I later learned that this "professional" installer had perpetrated the same mistake at 29 locations, and was pissed about having to go back to remediate them.

        1. Martin-73 Silver badge
          Pint

          Re: 'twas ever thus

          Have had similar with some wireless light switches available in the UK. They fit into a 'grid' system, which is pretty much the same idea as USA switches where each device is independent, so you can mix and match. The problem is they snap into a grid yoke, which is pretty solid metal. Combine that with a metal backbox that's actually grounded (because you also have normal 240v stuff in the same box) and the advertised range of 150m can drop to 5m, provided the fleshy thing pressing the switch doesn't get in the way. Same thing in a plastic dry lining box (USA: old work box), is fine. Guessing not properly tested :\

          Icon: Because I needed one after the facepalm when i figured it out

        2. PM from Hell
          Facepalm

          Re: 'twas ever thus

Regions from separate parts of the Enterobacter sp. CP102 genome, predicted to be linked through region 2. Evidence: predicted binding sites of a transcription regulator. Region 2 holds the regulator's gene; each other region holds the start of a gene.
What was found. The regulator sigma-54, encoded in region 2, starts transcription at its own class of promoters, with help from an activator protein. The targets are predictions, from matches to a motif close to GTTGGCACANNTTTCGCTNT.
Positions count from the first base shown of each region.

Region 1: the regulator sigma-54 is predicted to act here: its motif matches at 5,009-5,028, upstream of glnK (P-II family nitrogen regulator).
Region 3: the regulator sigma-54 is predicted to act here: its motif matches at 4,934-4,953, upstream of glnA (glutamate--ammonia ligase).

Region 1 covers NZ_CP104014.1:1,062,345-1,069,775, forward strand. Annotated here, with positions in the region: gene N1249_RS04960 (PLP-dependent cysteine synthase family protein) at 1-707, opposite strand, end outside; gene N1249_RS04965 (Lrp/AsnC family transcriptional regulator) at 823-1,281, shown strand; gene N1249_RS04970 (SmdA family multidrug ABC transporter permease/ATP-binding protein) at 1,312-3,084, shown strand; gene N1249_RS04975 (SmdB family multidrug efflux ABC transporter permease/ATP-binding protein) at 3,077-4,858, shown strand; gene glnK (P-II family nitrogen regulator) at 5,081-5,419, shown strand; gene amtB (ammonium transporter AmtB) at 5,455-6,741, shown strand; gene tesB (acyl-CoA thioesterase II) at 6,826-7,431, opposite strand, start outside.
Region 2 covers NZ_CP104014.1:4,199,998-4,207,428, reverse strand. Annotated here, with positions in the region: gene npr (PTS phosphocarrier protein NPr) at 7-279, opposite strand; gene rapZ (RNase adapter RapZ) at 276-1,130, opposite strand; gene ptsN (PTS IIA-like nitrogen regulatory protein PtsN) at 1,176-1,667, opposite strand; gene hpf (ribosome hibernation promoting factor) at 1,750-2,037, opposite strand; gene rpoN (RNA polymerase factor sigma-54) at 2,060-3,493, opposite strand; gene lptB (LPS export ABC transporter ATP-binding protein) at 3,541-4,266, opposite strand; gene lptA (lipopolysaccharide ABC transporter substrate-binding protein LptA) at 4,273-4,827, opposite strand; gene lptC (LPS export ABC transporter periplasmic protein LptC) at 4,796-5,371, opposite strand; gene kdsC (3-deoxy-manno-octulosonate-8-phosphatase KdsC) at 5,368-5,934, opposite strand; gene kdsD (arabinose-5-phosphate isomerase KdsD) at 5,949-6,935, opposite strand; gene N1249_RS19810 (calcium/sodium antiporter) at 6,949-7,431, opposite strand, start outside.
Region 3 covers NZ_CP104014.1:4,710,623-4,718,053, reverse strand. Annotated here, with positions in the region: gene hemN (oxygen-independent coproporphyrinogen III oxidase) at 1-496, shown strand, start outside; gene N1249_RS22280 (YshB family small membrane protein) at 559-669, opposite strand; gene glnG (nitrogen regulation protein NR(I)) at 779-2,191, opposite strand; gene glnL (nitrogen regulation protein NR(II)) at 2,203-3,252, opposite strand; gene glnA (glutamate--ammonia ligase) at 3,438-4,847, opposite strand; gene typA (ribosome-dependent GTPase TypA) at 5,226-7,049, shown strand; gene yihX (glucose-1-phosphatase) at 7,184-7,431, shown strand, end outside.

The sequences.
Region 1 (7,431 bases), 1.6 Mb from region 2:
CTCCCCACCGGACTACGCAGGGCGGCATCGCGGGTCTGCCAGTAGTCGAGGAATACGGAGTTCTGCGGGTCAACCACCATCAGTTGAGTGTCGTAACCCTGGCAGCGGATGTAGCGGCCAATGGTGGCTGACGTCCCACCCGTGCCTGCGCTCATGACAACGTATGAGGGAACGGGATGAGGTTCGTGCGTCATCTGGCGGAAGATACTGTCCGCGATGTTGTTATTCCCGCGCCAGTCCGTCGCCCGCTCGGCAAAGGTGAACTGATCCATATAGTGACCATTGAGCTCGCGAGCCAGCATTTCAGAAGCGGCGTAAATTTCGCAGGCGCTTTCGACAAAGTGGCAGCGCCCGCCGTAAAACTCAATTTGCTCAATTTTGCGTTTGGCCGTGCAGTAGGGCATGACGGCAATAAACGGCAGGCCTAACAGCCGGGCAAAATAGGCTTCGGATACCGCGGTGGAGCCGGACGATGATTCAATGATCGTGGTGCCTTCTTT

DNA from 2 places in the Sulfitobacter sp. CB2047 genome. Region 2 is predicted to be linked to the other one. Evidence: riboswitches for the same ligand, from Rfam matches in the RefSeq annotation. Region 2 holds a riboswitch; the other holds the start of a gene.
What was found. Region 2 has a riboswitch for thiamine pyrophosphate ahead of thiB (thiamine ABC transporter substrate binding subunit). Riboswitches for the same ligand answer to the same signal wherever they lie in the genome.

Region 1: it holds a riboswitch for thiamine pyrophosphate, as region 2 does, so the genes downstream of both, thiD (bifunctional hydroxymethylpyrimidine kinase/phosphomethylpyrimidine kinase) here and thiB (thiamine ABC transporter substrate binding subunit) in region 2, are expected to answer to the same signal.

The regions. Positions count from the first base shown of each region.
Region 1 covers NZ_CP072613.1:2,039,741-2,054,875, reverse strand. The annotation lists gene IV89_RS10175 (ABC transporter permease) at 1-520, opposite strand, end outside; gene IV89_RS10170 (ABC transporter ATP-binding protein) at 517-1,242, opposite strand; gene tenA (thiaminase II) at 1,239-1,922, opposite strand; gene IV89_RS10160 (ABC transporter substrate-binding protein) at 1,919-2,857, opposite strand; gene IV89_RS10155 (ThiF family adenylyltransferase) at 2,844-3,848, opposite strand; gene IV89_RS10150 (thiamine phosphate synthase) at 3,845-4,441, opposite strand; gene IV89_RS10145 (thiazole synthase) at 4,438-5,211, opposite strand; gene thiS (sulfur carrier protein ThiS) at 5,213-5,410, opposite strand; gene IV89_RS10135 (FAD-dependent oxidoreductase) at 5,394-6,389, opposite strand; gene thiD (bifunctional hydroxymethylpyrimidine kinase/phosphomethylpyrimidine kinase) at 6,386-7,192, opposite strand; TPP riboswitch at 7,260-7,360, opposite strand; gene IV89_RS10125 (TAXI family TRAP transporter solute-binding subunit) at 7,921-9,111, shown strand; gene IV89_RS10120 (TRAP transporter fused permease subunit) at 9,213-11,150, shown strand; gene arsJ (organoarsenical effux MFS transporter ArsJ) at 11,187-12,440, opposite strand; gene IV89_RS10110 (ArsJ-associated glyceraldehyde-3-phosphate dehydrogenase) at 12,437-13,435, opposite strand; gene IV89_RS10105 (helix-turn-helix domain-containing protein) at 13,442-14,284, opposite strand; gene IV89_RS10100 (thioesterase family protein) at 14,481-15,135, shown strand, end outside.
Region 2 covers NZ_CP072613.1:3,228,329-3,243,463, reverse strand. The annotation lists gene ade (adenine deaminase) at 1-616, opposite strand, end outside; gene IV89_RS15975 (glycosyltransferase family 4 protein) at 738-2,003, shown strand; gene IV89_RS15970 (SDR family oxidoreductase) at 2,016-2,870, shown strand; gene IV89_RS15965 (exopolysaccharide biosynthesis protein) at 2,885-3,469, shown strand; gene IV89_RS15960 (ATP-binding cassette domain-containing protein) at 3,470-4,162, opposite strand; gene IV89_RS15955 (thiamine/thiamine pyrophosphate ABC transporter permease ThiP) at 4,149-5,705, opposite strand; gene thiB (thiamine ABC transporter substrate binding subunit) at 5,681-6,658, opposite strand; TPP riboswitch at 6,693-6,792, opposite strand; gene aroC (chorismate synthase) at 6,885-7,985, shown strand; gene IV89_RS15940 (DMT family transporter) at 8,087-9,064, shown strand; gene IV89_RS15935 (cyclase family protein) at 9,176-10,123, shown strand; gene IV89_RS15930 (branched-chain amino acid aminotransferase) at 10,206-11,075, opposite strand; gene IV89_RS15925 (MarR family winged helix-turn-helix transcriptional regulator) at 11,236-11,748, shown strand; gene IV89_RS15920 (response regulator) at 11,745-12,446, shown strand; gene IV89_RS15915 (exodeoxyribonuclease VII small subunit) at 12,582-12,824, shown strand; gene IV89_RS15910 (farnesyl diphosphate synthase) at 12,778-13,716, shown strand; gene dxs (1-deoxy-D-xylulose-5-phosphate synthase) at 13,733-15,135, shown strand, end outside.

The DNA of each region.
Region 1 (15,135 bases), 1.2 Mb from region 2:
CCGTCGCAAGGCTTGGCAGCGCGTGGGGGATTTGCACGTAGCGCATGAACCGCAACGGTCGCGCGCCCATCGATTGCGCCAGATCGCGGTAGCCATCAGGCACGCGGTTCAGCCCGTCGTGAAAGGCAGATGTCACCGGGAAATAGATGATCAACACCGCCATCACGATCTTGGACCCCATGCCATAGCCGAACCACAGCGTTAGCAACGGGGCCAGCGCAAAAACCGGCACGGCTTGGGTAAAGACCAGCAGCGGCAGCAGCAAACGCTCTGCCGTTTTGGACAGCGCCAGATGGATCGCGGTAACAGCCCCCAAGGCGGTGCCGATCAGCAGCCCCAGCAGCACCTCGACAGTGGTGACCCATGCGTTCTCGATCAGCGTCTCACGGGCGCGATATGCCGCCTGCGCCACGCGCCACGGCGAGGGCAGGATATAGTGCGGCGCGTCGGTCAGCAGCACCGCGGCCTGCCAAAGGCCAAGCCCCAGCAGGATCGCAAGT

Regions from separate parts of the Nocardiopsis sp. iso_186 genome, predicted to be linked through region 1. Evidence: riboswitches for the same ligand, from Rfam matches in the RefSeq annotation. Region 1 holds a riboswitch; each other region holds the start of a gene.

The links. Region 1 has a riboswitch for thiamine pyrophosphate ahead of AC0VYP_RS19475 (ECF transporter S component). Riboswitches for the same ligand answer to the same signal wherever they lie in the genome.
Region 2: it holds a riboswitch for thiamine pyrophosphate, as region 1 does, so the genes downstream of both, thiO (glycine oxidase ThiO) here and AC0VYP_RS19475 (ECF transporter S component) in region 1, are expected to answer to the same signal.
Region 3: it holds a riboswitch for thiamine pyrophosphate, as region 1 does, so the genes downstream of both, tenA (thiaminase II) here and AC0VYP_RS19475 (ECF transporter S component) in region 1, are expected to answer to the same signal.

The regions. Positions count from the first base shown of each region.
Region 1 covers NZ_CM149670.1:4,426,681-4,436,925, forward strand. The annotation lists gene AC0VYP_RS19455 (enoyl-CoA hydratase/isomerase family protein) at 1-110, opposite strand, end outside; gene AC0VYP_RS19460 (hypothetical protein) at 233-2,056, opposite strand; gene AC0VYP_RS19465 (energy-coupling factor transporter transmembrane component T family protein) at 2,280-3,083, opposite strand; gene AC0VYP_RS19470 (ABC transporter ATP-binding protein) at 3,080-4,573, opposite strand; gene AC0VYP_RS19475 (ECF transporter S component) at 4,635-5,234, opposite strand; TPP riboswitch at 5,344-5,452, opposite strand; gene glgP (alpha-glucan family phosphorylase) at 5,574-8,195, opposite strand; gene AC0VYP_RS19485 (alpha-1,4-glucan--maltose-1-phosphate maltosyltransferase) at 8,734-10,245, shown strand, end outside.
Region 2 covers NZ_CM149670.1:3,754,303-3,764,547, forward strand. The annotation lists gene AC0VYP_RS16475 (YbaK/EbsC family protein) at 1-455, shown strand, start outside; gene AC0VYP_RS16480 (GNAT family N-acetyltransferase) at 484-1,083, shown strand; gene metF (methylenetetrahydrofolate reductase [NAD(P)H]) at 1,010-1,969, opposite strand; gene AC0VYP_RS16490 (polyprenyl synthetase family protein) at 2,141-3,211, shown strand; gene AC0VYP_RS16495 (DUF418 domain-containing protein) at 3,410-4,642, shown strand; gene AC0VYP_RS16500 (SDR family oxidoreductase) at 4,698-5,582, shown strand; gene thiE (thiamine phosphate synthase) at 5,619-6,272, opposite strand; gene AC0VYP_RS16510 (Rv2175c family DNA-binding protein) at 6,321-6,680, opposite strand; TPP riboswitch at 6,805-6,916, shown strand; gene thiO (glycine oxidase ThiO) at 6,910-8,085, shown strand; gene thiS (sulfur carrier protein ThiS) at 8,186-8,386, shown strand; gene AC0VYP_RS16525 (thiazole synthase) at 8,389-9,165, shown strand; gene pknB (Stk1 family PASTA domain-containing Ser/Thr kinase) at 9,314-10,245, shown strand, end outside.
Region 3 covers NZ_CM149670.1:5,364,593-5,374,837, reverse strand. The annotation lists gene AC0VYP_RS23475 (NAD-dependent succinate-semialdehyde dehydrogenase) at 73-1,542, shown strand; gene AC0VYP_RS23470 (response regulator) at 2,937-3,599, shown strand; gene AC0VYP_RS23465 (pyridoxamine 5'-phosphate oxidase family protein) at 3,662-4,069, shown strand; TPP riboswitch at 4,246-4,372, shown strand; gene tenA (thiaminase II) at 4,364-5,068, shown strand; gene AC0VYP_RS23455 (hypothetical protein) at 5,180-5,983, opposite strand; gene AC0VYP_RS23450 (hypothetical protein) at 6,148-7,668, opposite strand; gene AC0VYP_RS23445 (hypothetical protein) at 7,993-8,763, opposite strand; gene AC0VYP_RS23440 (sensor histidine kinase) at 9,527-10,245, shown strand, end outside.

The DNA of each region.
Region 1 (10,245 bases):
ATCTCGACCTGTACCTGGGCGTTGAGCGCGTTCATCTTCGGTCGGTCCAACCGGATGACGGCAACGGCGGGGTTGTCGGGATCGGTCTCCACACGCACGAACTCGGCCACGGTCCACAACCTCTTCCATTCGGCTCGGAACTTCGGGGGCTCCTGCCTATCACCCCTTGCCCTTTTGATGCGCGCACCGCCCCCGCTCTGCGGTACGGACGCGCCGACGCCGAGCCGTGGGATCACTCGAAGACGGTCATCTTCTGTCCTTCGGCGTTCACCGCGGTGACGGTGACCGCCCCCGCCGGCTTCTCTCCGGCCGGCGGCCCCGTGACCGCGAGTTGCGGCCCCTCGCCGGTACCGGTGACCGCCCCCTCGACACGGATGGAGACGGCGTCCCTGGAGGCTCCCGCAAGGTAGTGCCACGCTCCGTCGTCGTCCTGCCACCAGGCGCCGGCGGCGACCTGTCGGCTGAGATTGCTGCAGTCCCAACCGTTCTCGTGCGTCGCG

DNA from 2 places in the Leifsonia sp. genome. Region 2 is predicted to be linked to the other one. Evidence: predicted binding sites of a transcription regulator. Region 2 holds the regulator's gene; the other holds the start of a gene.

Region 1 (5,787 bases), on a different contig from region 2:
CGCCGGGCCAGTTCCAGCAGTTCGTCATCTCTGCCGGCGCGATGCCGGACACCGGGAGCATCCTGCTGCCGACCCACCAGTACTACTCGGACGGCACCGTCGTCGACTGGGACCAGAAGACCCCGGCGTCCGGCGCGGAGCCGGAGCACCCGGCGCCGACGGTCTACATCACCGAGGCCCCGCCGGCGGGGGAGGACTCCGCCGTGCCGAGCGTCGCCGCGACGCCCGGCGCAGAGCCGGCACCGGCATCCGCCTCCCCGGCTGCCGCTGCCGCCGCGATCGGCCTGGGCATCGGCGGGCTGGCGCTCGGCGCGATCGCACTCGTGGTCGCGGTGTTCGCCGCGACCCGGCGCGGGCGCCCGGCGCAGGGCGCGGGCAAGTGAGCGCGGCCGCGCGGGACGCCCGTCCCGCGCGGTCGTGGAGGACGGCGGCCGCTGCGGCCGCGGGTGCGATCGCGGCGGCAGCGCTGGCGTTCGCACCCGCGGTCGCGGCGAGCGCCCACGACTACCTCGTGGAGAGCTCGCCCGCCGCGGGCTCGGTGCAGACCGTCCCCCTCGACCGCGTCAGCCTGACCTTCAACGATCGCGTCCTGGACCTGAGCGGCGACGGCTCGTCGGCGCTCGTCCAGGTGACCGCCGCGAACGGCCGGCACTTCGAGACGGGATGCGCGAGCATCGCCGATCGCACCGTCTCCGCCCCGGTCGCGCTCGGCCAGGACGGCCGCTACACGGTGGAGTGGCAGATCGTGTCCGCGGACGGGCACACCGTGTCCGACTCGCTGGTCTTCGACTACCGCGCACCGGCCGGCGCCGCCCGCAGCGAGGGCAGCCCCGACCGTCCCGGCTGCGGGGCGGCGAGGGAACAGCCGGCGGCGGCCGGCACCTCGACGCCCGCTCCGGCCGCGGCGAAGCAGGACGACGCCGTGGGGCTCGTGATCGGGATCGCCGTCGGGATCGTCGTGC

I moved into a new build house on a cold, wet day and turned the heating on, I did feel very warm after a while but put it down to the fact I was working hard, When we found a box with a thermometer in it turned up the temperature in the lounge was 26 degrees c and it went up to 30 before i gave up trying to get the thermostat to respond and turned off the boiler.

          That was the situation for the next 48 hours while waited for the central heating engineer to return, turn on boiler, let the house get warm, turn off boiler.

          When he arrived he checked everything declared it normal and wanted to walk away. On pressing him he finally went out to his van and came back with a new thermostat which he was just going to swap with the initially installed one. He was adamant that it must be a thermostat fault as he'd 'fitted hundreds of these systems' it tuned out the supplier had cage the wiring on the latest range it was there in the instructions but he never read them. The engineer was somewhat distressed as he';d fitted another 20 houses spread across several sites in the previous few weeks, all of which would now be about to use their heating.

  2. hugo tyson
    FAIL

    Solder? What's that?